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Buffalo shooting and the dangers of “great replacement theory”

White supremacist theories have become mainstream in the US.

The mass shooting in Buffalo, New York, on Saturday (14 May) by a white nationalist appears to have shown the real consequences of the racist “great replacement theory”. Emily Tamkin in Washington, DC, Megan Gibson in London and Ido Vock in Berlin discuss how this far-right conspiracy theory evolved from being a fringe notion in France to entering mainstream political discourse in the US, and the worrying frequency of racist shootings.

Sweden and Finland, meanwhile, have formally applied to join the Nato military alliance, confirming a radical transformation of Europe’s security landscape since the Russian invasion of Ukraine. The team discuss the application and the global response, including Turkey’s objections.

Then in You Ask Us, a listener asks what is the significance of Emmanuel Macron, the French president, appointing Élisabeth Borne to be his prime minister.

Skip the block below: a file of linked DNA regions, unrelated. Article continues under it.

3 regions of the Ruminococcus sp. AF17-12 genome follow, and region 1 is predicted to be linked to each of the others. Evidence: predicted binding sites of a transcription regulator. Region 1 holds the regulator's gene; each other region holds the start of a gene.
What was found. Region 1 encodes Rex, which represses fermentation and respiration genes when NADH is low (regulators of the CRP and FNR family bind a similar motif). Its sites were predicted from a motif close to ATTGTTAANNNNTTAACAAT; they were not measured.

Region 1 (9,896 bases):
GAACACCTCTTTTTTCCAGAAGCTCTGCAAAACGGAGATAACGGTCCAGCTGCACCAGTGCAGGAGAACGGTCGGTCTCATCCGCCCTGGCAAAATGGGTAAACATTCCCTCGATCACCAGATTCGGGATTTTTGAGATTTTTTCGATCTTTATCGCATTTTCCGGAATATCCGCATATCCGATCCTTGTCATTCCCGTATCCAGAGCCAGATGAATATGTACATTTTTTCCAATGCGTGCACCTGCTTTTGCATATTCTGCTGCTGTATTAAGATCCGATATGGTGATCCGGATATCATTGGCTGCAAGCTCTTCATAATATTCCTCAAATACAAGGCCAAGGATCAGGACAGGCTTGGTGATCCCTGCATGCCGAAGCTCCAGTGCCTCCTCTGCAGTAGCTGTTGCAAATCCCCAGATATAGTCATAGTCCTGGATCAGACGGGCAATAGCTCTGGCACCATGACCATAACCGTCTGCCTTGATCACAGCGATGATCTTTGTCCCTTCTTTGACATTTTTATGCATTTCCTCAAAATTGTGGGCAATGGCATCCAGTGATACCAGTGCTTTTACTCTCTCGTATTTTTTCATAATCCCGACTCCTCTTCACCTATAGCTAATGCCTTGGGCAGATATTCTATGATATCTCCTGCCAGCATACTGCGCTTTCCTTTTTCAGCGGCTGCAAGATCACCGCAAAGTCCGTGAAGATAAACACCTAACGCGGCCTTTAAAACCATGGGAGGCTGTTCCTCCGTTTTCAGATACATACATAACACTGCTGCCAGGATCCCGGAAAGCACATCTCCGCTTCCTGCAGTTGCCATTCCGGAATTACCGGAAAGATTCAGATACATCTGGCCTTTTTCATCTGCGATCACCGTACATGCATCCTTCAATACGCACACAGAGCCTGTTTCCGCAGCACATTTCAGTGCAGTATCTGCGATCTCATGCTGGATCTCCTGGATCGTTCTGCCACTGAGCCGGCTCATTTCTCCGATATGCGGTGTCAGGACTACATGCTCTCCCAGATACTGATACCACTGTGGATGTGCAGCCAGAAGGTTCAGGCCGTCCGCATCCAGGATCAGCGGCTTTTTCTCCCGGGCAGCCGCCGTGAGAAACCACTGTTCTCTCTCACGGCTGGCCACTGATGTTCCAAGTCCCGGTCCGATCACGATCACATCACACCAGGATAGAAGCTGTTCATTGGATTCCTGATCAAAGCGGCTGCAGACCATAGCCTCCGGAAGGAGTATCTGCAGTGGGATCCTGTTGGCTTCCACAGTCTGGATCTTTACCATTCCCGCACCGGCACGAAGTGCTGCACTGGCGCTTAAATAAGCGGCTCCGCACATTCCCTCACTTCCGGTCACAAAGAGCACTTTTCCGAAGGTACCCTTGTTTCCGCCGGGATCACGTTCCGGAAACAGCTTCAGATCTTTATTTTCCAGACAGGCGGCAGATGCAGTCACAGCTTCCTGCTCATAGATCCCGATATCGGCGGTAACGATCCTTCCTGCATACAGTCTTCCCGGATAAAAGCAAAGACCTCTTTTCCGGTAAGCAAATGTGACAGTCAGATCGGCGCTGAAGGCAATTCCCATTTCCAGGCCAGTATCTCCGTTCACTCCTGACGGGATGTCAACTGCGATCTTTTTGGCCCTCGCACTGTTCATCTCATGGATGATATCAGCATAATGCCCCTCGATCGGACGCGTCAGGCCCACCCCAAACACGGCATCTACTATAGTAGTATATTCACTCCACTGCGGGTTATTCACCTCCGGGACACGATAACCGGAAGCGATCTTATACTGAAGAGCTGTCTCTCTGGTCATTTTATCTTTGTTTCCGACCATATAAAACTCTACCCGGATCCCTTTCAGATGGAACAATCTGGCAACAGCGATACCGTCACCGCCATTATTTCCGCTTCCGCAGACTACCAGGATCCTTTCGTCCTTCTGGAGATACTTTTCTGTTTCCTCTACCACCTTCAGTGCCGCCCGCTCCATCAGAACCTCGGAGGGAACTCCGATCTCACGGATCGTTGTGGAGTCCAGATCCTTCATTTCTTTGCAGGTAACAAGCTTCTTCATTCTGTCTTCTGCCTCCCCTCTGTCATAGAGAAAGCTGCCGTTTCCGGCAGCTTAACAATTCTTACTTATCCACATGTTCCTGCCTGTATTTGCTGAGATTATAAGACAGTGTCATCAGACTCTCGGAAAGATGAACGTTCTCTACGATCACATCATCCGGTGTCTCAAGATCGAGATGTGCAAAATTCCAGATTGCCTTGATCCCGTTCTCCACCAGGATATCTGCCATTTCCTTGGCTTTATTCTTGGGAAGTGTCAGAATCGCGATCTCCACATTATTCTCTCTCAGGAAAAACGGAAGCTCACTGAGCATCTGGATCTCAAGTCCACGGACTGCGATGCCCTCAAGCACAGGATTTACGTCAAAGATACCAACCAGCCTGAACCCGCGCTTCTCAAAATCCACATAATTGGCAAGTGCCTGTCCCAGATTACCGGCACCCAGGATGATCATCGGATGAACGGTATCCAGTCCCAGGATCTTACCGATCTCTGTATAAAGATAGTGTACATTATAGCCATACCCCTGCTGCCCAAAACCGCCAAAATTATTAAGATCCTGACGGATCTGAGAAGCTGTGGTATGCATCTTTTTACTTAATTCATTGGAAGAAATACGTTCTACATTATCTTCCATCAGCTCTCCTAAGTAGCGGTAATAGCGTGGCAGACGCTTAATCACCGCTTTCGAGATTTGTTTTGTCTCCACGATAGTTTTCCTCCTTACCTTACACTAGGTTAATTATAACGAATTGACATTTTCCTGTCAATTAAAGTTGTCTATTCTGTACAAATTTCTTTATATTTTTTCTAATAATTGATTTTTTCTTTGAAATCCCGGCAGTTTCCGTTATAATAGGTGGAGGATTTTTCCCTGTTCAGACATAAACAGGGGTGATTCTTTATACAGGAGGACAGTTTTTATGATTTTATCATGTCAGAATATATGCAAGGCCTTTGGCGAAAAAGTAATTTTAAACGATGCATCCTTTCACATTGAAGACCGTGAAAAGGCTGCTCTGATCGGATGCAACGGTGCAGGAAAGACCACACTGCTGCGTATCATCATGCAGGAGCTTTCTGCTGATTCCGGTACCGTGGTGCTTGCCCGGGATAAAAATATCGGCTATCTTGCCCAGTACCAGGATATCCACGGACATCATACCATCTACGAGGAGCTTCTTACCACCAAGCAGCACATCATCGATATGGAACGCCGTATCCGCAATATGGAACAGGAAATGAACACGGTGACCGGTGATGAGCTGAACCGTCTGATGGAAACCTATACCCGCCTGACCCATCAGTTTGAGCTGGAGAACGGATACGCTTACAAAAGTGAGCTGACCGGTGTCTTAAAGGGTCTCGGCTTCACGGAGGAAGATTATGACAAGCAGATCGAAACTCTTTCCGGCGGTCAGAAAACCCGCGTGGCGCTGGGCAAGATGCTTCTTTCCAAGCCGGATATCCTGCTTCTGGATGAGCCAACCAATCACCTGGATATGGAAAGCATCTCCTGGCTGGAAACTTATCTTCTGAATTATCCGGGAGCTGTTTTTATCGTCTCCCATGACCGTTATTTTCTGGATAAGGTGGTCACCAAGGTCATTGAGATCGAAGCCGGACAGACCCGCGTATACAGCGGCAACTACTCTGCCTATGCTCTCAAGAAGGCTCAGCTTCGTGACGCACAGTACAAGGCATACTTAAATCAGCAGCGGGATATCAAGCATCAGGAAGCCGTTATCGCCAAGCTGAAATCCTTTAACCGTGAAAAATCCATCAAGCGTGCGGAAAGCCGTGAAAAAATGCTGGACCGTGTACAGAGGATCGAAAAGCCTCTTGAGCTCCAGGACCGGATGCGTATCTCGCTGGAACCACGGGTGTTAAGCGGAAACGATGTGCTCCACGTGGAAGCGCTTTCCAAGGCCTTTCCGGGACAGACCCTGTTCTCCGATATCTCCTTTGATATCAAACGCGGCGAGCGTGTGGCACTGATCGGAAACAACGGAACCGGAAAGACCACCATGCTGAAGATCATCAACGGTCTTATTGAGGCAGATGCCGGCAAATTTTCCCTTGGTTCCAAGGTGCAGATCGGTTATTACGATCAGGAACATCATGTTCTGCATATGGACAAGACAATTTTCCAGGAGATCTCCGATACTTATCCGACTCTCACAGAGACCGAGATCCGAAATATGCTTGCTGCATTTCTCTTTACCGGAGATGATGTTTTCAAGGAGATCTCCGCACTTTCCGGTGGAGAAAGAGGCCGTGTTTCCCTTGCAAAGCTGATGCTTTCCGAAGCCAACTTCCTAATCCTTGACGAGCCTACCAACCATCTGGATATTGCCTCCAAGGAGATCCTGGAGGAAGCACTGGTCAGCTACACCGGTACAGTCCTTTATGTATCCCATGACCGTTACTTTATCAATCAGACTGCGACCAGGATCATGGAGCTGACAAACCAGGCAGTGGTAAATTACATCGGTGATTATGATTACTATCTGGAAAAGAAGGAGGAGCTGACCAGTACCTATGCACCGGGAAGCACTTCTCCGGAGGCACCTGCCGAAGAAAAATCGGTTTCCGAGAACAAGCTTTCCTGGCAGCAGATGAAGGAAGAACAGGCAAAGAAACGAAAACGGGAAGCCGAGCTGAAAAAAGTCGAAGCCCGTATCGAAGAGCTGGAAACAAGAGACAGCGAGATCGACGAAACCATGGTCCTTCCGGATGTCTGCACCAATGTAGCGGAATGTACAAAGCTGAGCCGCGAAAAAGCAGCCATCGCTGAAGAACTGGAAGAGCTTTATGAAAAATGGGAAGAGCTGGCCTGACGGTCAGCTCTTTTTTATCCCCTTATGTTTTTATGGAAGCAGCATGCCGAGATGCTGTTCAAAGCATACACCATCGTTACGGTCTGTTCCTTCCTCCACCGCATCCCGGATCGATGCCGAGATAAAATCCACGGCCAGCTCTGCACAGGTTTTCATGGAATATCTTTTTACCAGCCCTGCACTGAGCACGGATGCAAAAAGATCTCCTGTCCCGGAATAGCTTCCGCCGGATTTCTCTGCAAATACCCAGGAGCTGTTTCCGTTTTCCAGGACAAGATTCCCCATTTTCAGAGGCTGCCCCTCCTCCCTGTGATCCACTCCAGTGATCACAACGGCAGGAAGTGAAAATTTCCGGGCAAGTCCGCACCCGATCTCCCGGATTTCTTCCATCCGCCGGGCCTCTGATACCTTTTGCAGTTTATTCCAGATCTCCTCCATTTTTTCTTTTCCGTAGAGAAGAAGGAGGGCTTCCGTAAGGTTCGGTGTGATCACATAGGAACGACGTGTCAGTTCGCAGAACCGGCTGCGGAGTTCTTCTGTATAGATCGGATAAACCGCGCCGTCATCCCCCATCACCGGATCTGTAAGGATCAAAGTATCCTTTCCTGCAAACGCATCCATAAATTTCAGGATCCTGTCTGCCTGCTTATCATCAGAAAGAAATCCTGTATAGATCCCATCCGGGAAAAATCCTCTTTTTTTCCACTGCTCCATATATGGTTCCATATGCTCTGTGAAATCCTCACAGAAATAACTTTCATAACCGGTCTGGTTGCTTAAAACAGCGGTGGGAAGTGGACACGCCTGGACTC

If you have a question for You Ask Us, email podcasts@newstatesman.co.uk

Podcast listeners can subscribe to the New Statesman for just £1 a week for 12 weeks using our special offer. Just visit www.newstatesman.com/podcastoffer.

Further reading:

Sarah Manavis writes attacks like the Buffalo shooting have become numbingly inevitable.

Adam Tooze on the second coming of Nato.

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Ido Vock reports for only the second time, France has a female prime minister.

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Megan Gibson writes Sweden’s decision to join Nato isn’t just about security.

Emily Tamkin writes about the US’ deadly gun laws

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